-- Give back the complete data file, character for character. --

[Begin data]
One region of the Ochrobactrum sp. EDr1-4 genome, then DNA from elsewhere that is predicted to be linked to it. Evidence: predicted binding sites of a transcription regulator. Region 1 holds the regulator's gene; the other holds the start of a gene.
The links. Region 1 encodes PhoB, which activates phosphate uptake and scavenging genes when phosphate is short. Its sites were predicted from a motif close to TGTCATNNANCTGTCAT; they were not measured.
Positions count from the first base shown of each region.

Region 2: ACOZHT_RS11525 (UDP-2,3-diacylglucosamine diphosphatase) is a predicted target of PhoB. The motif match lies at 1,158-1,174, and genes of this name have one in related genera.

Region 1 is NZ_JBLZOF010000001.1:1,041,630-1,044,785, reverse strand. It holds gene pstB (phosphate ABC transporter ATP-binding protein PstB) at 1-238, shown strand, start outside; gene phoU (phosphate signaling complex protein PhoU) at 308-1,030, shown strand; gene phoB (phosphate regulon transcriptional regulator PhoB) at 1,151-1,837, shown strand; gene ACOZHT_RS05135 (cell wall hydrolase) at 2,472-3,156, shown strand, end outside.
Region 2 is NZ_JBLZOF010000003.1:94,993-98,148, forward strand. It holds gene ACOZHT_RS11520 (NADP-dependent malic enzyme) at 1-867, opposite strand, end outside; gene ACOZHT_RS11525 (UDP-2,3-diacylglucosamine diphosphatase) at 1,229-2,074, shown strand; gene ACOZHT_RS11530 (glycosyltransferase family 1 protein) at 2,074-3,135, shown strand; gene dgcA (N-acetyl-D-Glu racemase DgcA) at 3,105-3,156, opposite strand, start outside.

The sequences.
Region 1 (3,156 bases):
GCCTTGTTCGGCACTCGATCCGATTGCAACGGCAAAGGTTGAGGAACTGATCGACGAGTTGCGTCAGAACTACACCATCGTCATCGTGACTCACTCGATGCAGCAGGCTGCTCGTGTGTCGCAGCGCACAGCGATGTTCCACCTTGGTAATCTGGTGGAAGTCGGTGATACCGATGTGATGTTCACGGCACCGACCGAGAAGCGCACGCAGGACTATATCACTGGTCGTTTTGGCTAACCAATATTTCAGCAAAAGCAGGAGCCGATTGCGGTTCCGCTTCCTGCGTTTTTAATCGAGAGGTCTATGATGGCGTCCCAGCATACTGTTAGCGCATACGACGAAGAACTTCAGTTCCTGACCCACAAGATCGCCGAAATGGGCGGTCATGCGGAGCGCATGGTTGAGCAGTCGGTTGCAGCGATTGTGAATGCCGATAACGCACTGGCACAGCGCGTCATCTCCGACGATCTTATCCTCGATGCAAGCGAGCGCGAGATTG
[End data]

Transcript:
One region of the Ochrobactrum sp. EDr1-4 genome, then DNA from elsewhere that is predicted to be linked to it. Evidence: predicted binding sites of a transcription regulator. Region 1 holds the regulator's gene; the other holds the start of a gene.
The links. Region 1 encodes PhoB, which activates phosphate uptake and scavenging genes when phosphate is short. Its sites were predicted from a motif close to TGTCATNNANCTGTCAT; they were not measured.
Positions count from the first base shown of each region.

Region 2: ACOZHT_RS11525 (UDP-2,3-diacylglucosamine diphosphatase) is a predicted target of PhoB. The motif match lies at 1,158-1,174, and genes of this name have one in related genera.

Region 1 is NZ_JBLZOF010000001.1:1,041,630-1,044,785, reverse strand. It holds gene pstB (phosphate ABC transporter ATP-binding protein PstB) at 1-238, shown strand, start outside; gene phoU (phosphate signaling complex protein PhoU) at 308-1,030, shown strand; gene phoB (phosphate regulon transcriptional regulator PhoB) at 1,151-1,837, shown strand; gene ACOZHT_RS05135 (cell wall hydrolase) at 2,472-3,156, shown strand, end outside.
Region 2 is NZ_JBLZOF010000003.1:94,993-98,148, forward strand. It holds gene ACOZHT_RS11520 (NADP-dependent malic enzyme) at 1-867, opposite strand, end outside; gene ACOZHT_RS11525 (UDP-2,3-diacylglucosamine diphosphatase) at 1,229-2,074, shown strand; gene ACOZHT_RS11530 (glycosyltransferase family 1 protein) at 2,074-3,135, shown strand; gene dgcA (N-acetyl-D-Glu racemase DgcA) at 3,105-3,156, opposite strand, start outside.

The sequences.
Region 1 (3,156 bases):
GCCTTGTTCGGCACTCGATCCGATTGCAACGGCAAAGGTTGAGGAACTGATCGACGAGTTGCGTCAGAACTACACCATCGTCATCGTGACTCACTCGATGCAGCAGGCTGCTCGTGTGTCGCAGCGCACAGCGATGTTCCACCTTGGTAATCTGGTGGAAGTCGGTGATACCGATGTGATGTTCACGGCACCGACCGAGAAGCGCACGCAGGACTATATCACTGGTCGTTTTGGCTAACCAATATTTCAGCAAAAGCAGGAGCCGATTGCGGTTCCGCTTCCTGCGTTTTTAATCGAGAGGTCTATGATGGCGTCCCAGCATACTGTTAGCGCATACGACGAAGAACTTCAGTTCCTGACCCACAAGATCGCCGAAATGGGCGGTCATGCGGAGCGCATGGTTGAGCAGTCGGTTGCAGCGATTGTGAATGCCGATAACGCACTGGCACAGCGCGTCATCTCCGACGATCTTATCCTCGATGCAAGCGAGCGCGAGATTG